While looking back on the contributions to this list, Stanley Kubrick stands out with three prominently placed films on this list.  The first two, Dr. Strangelove, and Full Metal Jacket are no-brainers, but the third is a much lesser known film directed before Kubrick had really solidified his style.  Paths of Glory, while closer to Spartacus in style is full of substance and themes that Kubrick would touch on for the remainder of his career.

Kirk Douglas plays the beleaguered Col. Dax, a French officer stationed at the front line during World War I.  His men, already worn thin from months of fruitless fighting, have been ordered to take the “beehive”, a useless piece of land controlled by the Germans that has already switched hands numerous times preceeding this attack.  The order to carry these attacks out, given by General Mireau, is given in the hopes of earning him a promotion should the operation be a success.  The problem comes in when, after the French battalion is easily wiped out by the German forces holding the “beehive”, General Mireau grows angry with the losing effort and decides to motivate his own troops by firing upon them himself.  Once the action has subsided, Mireau, still furious over the loss, makes an example of three men by trying them for treason.  Col. Dax is the lone voice of reason, and as such, steps in to act in the defence of the men at the trial.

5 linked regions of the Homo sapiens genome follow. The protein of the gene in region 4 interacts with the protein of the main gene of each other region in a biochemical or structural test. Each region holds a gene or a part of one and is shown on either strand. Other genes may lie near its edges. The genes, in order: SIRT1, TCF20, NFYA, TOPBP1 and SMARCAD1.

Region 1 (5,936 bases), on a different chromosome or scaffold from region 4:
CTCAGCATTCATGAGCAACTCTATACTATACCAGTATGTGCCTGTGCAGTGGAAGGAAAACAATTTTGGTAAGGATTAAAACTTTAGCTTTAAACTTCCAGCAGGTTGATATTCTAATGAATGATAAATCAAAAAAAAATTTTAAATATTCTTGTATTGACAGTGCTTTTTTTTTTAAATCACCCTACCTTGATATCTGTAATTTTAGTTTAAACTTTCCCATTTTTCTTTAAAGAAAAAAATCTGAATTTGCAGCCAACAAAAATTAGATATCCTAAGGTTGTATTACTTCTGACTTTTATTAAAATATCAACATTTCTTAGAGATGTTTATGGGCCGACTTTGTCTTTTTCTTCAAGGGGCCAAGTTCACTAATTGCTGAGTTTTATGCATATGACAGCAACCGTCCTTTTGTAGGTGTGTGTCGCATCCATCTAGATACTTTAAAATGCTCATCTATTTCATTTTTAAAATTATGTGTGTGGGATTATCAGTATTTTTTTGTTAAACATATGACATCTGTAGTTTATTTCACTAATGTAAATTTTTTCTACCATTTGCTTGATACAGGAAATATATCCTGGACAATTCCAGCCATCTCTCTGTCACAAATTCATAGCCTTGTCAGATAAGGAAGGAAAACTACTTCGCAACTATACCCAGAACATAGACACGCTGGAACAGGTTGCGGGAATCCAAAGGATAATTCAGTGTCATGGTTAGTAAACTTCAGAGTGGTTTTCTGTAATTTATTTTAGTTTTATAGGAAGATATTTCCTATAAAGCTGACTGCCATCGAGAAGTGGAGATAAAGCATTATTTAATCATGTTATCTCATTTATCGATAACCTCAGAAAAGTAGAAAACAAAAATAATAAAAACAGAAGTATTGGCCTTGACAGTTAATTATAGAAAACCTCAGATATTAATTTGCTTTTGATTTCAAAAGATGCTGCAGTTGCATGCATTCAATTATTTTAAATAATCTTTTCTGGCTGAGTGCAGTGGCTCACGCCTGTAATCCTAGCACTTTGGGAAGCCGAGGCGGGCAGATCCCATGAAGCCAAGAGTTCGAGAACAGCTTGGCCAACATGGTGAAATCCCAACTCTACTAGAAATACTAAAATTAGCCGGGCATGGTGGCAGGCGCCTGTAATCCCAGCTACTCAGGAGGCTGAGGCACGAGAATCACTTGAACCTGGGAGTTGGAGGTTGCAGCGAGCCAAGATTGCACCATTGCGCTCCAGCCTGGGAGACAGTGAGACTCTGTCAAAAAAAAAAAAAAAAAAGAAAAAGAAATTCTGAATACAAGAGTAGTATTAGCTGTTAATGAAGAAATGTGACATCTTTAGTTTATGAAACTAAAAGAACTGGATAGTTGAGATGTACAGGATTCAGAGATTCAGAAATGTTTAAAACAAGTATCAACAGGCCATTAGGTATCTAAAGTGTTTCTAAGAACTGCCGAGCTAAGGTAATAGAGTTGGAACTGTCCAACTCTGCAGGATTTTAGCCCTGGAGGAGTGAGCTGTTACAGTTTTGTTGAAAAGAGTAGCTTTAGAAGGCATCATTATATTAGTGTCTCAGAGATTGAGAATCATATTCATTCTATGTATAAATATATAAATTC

Kubrick’s contempt for the policies and cowardice of war makers, and war itself is made obvious in this film.  The bleakness of the battlefield, is echoed in the outlook of the soldiers on trial.  This grim worldview is a common theme, if not an outright through line of Kubrick’s subsequent body of work.  The more reasonable Col. Dax tries to be, the more absurd the situation becomes.  Reasoning seems to be thrown to the wind in favor of the keeping up of appearances and out of pure spite.  Kubrick seems to be saying that wars are run, not fought mind you, by bureaucrats and those seeking gains be they money or prestige.

The imagery in this film reaches it’s peak in the battle scenes taking place in the trenches and in the deserted and alien no-man’s land in-between the opposing armies.  Filled with twisted, distorted shapes, themselves distorted and twisted by light and shadow, these scenes have a the structure and appearance of a nightmare.  Despite the fractured appearance, the goals of the soldiers remain fairly upfront and straight forward.  Kill or be killed, live or die.  The relative normalcy in the appearance of the courtroom scenes flip-flops this.  Absurdity in normal, everyday locations is not only accepted, but encouraged.

While it maybe isn’t as indelible as some of Kubricks later films, Paths of Glory surprised me by being generally better and deeper than I thought it would be.  Early on, the film seemed only to promise mediocre action scenes, but as the plot progresses our characters are led slowly and inevitably through a series of visually stunning and tension filled settings to their doom.  If you liked the bleak and disenfranchised nature of this film, they can also be found in the works of director Jean-Pierre Melville.  Le Samouri, Bob le Flambeur, and my personal favorite Le Cercle Rouge.  Check all of them out, you won’t be sorry you did!

P.S. – Paths of Glory receives the award for having one of the coolest posters ever!  You have to admit it’s pretty eyecatching.